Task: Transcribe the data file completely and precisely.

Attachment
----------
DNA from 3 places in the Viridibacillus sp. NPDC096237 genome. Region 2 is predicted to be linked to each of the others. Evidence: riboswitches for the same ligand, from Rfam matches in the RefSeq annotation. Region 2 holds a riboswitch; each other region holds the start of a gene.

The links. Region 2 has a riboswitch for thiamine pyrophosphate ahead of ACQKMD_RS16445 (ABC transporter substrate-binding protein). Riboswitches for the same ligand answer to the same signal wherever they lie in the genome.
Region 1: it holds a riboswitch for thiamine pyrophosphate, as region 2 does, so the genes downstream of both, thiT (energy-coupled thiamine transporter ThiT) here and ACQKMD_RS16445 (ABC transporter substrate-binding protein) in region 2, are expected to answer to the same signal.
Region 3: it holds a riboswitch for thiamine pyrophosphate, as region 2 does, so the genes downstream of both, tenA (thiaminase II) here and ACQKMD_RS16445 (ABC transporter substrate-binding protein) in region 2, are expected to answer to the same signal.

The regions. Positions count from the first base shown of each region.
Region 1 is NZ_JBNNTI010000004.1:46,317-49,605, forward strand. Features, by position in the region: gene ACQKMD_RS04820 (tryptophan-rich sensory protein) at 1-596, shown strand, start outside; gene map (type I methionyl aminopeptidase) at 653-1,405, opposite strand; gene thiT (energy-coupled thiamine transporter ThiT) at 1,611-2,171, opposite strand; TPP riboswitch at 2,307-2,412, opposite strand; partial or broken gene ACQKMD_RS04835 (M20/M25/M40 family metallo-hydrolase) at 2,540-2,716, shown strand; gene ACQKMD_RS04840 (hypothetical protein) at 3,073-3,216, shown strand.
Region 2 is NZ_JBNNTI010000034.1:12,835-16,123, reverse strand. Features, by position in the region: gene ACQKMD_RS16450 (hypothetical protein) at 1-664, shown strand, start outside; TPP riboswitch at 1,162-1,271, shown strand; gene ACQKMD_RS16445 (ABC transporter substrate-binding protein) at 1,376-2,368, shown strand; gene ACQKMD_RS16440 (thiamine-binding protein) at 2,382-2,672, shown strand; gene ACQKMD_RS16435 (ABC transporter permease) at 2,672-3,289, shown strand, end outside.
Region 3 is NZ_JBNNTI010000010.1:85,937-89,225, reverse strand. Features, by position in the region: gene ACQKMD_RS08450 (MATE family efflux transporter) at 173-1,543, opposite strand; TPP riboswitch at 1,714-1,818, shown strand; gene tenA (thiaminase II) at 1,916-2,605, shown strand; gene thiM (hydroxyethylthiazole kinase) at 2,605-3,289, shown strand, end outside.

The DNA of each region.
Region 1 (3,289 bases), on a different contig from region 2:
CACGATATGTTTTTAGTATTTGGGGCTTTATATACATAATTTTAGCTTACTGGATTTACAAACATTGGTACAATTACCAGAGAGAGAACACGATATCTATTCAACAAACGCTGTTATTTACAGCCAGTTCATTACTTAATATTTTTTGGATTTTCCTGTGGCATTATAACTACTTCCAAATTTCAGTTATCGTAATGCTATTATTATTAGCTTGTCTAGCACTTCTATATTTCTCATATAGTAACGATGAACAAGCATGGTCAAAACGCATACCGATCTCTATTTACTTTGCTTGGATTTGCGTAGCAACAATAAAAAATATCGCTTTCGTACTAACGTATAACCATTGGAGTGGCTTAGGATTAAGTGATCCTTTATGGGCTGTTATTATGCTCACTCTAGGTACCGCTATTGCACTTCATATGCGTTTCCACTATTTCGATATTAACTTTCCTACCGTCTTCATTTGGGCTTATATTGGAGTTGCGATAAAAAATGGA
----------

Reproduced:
DNA from 3 places in the Viridibacillus sp. NPDC096237 genome. Region 2 is predicted to be linked to each of the others. Evidence: riboswitches for the same ligand, from Rfam matches in the RefSeq annotation. Region 2 holds a riboswitch; each other region holds the start of a gene.

The links. Region 2 has a riboswitch for thiamine pyrophosphate ahead of ACQKMD_RS16445 (ABC transporter substrate-binding protein). Riboswitches for the same ligand answer to the same signal wherever they lie in the genome.
Region 1: it holds a riboswitch for thiamine pyrophosphate, as region 2 does, so the genes downstream of both, thiT (energy-coupled thiamine transporter ThiT) here and ACQKMD_RS16445 (ABC transporter substrate-binding protein) in region 2, are expected to answer to the same signal.
Region 3: it holds a riboswitch for thiamine pyrophosphate, as region 2 does, so the genes downstream of both, tenA (thiaminase II) here and ACQKMD_RS16445 (ABC transporter substrate-binding protein) in region 2, are expected to answer to the same signal.

The regions. Positions count from the first base shown of each region.
Region 1 is NZ_JBNNTI010000004.1:46,317-49,605, forward strand. Features, by position in the region: gene ACQKMD_RS04820 (tryptophan-rich sensory protein) at 1-596, shown strand, start outside; gene map (type I methionyl aminopeptidase) at 653-1,405, opposite strand; gene thiT (energy-coupled thiamine transporter ThiT) at 1,611-2,171, opposite strand; TPP riboswitch at 2,307-2,412, opposite strand; partial or broken gene ACQKMD_RS04835 (M20/M25/M40 family metallo-hydrolase) at 2,540-2,716, shown strand; gene ACQKMD_RS04840 (hypothetical protein) at 3,073-3,216, shown strand.
Region 2 is NZ_JBNNTI010000034.1:12,835-16,123, reverse strand. Features, by position in the region: gene ACQKMD_RS16450 (hypothetical protein) at 1-664, shown strand, start outside; TPP riboswitch at 1,162-1,271, shown strand; gene ACQKMD_RS16445 (ABC transporter substrate-binding protein) at 1,376-2,368, shown strand; gene ACQKMD_RS16440 (thiamine-binding protein) at 2,382-2,672, shown strand; gene ACQKMD_RS16435 (ABC transporter permease) at 2,672-3,289, shown strand, end outside.
Region 3 is NZ_JBNNTI010000010.1:85,937-89,225, reverse strand. Features, by position in the region: gene ACQKMD_RS08450 (MATE family efflux transporter) at 173-1,543, opposite strand; TPP riboswitch at 1,714-1,818, shown strand; gene tenA (thiaminase II) at 1,916-2,605, shown strand; gene thiM (hydroxyethylthiazole kinase) at 2,605-3,289, shown strand, end outside.

The DNA of each region.
Region 1 (3,289 bases), on a different contig from region 2:
CACGATATGTTTTTAGTATTTGGGGCTTTATATACATAATTTTAGCTTACTGGATTTACAAACATTGGTACAATTACCAGAGAGAGAACACGATATCTATTCAACAAACGCTGTTATTTACAGCCAGTTCATTACTTAATATTTTTTGGATTTTCCTGTGGCATTATAACTACTTCCAAATTTCAGTTATCGTAATGCTATTATTATTAGCTTGTCTAGCACTTCTATATTTCTCATATAGTAACGATGAACAAGCATGGTCAAAACGCATACCGATCTCTATTTACTTTGCTTGGATTTGCGTAGCAACAATAAAAAATATCGCTTTCGTACTAACGTATAACCATTGGAGTGGCTTAGGATTAAGTGATCCTTTATGGGCTGTTATTATGCTCACTCTAGGTACCGCTATTGCACTTCATATGCGTTTCCACTATTTCGATATTAACTTTCCTACCGTCTTCATTTGGGCTTATATTGGAGTTGCGATAAAAAATGGA